Seven leaders of anti-government protests have been summoned by Thai police to face charges of lese majeste over comments made at demonstrations demanding reforms to the monarchy, a police source and a rights group said on Tuesday.
It will be the first time in more than two years that such charges have been brought under the so-called lese majeste laws concerning insults to the royal family. They can spend up to 15 years in jail.
Protests against Prime Minister Prayuth Chan-Ocha that began in July have increasingly turned to demands to curb King Maha Vajiralongkorn's powers, breaking a long-standing taboo to criticize the monarchy.
The police source, who declined to be named because he was not permitted to speak to the media, said the leaders of the protest had until Nov. 30 to reply to the summonses made at the protests on Sept. 19 and 20.
One of the seven, Parit "Penguin" Chiwarak, told Reuters that a summons on the charges had been received by his family and he was not worried.
"This will reveal to the world the brutality of the Thai feudal system," he said. "We'll continue to fight."
Others named included human rights lawyer Arnon Nampa, who on Aug. 3 became the first to call for royal reforms, and Panusaya "Rung" Sithijirawattanakul, a student leader who laid down 10 royal reform demands.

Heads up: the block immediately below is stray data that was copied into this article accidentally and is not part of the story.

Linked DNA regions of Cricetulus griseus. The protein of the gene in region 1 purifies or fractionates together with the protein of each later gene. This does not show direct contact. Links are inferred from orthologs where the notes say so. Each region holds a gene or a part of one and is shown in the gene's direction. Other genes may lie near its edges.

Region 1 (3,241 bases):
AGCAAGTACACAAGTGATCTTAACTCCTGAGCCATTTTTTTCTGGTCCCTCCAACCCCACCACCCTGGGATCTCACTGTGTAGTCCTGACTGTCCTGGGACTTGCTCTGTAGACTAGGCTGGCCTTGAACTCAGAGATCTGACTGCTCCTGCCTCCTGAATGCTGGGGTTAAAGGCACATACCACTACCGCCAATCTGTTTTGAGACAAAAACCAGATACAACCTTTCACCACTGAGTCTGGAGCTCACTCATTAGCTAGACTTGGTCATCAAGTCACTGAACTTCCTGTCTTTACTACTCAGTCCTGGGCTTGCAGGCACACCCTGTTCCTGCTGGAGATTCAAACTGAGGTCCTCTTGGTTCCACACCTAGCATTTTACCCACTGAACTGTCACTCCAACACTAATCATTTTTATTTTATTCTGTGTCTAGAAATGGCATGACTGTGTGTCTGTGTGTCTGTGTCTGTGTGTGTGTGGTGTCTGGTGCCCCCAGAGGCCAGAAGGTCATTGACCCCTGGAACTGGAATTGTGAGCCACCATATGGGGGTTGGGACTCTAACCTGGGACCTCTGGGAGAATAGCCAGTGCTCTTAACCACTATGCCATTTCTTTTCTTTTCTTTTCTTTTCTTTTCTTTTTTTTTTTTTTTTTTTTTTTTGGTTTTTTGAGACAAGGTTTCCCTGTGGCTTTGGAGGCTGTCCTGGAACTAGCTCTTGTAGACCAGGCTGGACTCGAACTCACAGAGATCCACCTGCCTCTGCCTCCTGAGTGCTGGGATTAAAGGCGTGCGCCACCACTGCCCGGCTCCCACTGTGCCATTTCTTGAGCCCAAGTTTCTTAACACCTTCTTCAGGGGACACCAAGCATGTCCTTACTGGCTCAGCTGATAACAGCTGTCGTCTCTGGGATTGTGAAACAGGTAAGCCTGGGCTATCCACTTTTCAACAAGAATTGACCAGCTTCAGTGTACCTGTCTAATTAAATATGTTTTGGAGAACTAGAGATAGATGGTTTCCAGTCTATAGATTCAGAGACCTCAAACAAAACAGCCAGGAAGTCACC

Neither was available for comment immediately.
Thai Human Rights Lawyers told Reuters that police had notified the lawyers of the protest leaders.
The summonses came a day before the protesters said that they would march to the royal fortune management office to demand that the king give up personal control of the assets.
On Tuesday, police said no protesters would be permitted within 150 meters (450 feet) of the Crown Property Bureau, where royalists also said they were planning to gather in defense of a monarchy facing its greatest challenge in decades.
More than 50 people were injured last week when, on the most violent day of more than four months of demonstrations, the police used water cannons and tear gas against thousands of protesters in parliament.
The reversal of changes that gave the king personal control over a royal fortune valued at tens of billions of dollars is among the demands of the protesters.
In a Twitter post, the FreeYouth protest group said they would demonstrate on Wednesday to "reclaim the property that is intended to belong to the people."
Since the protests began, the Royal Palace has made no comment, although the king said that the protesters were loved "all the same" when asked for comments on the demonstrations.
Prayuth rejected the calls of the protesters to resign and said last week that all laws would be used against protesters who break them - raising activists' concern that among them would be the royal insult laws.